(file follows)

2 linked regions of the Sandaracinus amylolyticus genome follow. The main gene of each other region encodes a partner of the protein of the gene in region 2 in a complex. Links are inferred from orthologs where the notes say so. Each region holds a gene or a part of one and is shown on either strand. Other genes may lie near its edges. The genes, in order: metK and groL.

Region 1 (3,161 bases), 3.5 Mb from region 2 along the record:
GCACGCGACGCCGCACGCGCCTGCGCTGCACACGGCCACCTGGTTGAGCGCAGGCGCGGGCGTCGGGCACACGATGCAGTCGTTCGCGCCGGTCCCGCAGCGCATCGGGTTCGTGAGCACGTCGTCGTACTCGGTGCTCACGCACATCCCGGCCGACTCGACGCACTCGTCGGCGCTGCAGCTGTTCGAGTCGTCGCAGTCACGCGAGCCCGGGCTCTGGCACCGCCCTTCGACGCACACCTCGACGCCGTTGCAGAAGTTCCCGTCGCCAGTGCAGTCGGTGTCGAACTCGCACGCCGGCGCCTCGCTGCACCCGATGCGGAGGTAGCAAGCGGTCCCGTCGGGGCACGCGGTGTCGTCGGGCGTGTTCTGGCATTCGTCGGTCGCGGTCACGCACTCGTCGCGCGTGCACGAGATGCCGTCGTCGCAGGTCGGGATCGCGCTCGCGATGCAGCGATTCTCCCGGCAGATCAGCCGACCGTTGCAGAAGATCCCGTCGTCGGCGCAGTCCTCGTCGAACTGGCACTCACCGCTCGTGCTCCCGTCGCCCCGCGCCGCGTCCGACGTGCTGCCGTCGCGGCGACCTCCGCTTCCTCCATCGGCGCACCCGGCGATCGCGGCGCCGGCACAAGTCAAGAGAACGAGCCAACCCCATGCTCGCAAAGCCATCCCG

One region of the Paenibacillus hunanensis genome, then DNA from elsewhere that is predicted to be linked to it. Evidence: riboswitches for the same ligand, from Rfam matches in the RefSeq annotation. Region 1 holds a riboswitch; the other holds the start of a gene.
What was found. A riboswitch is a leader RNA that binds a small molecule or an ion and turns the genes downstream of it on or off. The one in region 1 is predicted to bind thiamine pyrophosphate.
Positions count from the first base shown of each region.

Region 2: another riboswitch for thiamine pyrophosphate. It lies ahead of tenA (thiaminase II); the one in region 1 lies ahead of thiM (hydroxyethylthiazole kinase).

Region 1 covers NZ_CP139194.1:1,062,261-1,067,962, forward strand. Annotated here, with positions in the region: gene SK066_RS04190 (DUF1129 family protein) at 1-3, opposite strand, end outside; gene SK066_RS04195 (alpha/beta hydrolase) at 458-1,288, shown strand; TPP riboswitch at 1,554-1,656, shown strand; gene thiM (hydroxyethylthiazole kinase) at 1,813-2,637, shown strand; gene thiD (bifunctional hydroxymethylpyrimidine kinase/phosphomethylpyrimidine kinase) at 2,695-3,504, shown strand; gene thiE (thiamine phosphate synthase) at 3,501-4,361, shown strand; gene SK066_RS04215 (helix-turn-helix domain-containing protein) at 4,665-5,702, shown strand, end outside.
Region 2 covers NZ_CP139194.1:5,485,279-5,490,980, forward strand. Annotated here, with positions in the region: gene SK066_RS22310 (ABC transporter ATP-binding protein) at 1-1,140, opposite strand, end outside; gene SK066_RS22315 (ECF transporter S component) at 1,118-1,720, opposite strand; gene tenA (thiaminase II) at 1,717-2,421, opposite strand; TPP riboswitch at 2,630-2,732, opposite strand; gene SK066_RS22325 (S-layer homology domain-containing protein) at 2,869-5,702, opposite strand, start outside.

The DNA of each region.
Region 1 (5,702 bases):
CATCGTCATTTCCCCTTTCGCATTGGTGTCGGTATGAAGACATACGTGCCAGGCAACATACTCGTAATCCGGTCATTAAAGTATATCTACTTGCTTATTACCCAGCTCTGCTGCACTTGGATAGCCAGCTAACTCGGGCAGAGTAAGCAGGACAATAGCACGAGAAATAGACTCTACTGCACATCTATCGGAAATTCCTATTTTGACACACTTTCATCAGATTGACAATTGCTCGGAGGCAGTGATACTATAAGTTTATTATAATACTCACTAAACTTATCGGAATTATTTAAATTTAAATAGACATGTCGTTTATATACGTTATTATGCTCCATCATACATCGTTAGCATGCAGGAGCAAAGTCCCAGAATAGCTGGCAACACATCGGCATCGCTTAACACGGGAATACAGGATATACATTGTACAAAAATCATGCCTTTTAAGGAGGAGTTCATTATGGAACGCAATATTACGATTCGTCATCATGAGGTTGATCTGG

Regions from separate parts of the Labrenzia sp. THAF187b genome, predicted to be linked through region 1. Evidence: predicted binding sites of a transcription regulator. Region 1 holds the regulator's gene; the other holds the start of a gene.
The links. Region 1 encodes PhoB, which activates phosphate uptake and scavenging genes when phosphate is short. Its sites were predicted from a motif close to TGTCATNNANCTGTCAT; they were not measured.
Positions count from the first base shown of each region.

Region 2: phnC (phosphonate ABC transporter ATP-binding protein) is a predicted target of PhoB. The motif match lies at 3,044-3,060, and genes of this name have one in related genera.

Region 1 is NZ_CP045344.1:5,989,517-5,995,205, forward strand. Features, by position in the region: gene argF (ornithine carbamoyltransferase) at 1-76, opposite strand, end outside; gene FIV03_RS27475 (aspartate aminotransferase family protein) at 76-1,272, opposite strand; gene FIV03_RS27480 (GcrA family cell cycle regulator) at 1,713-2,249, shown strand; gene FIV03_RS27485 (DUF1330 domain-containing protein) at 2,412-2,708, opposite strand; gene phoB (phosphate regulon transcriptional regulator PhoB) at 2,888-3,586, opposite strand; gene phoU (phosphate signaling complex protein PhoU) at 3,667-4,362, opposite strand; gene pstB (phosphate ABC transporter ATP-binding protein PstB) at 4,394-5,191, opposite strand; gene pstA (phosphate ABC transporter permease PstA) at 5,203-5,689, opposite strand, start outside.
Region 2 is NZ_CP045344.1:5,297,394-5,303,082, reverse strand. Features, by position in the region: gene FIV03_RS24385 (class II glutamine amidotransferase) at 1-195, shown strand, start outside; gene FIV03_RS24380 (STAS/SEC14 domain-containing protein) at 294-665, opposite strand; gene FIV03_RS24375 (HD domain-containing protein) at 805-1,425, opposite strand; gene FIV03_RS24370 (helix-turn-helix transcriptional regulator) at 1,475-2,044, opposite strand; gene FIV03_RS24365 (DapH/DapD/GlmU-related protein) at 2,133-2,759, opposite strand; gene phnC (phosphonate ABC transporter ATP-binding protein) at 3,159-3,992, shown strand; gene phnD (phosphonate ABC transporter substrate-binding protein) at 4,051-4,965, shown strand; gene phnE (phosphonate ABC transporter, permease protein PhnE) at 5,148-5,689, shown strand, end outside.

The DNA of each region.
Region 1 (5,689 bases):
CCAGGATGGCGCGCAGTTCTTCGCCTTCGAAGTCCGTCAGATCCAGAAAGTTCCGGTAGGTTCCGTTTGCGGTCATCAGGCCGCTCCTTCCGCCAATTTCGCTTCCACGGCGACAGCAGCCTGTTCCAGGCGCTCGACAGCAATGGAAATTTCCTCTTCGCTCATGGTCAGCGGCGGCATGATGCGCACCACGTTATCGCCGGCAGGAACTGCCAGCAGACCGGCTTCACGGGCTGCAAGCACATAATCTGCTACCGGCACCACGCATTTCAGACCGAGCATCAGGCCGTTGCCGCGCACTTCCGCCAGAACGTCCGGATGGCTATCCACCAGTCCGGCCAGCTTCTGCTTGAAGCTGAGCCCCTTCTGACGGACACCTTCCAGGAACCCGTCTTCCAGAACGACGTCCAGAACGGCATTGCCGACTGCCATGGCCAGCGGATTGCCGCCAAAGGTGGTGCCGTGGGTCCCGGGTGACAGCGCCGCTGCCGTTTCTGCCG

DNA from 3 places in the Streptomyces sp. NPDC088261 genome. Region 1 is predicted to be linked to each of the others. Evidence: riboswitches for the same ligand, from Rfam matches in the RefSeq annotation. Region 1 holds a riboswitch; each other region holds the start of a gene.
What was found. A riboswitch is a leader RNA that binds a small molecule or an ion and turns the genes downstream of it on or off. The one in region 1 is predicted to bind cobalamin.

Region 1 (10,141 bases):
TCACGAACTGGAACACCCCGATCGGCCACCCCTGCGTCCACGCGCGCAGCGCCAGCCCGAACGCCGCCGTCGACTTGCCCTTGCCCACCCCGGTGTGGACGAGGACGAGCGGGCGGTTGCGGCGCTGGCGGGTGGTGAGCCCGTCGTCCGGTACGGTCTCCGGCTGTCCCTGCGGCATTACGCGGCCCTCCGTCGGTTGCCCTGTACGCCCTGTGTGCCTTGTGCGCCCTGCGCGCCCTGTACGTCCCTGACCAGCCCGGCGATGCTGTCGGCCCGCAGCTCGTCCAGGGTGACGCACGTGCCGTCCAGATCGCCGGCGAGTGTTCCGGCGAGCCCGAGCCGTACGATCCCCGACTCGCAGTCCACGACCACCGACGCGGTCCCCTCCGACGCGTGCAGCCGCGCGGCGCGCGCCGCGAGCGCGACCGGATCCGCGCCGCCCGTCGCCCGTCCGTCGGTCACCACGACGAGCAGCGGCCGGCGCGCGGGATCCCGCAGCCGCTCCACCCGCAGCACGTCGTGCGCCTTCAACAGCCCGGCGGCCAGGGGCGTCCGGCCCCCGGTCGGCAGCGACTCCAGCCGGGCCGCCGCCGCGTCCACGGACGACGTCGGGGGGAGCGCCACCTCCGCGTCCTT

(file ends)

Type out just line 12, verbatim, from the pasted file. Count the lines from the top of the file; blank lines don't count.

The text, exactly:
CATCGTCATTTCCCCTTTCGCATTGGTGTCGGTATGAAGACATACGTGCCAGGCAACATACTCGTAATCCGGTCATTAAAGTATATCTACTTGCTTATTACCCAGCTCTGCTGCACTTGGATAGCCAGCTAACTCGGGCAGAGTAAGCAGGACAATAGCACGAGAAATAGACTCTACTGCACATCTATCGGAAATTCCTATTTTGACACACTTTCATCAGATTGACAATTGCTCGGAGGCAGTGATACTATAAGTTTATTATAATACTCACTAAACTTATCGGAATTATTTAAATTTAAATAGACATGTCGTTTATATACGTTATTATGCTCCATCATACATCGTTAGCATGCAGGAGCAAAGTCCCAGAATAGCTGGCAACACATCGGCATCGCTTAACACGGGAATACAGGATATACATTGTACAAAAATCATGCCTTTTAAGGAGGAGTTCATTATGGAACGCAATATTACGATTCGTCATCATGAGGTTGATCTGG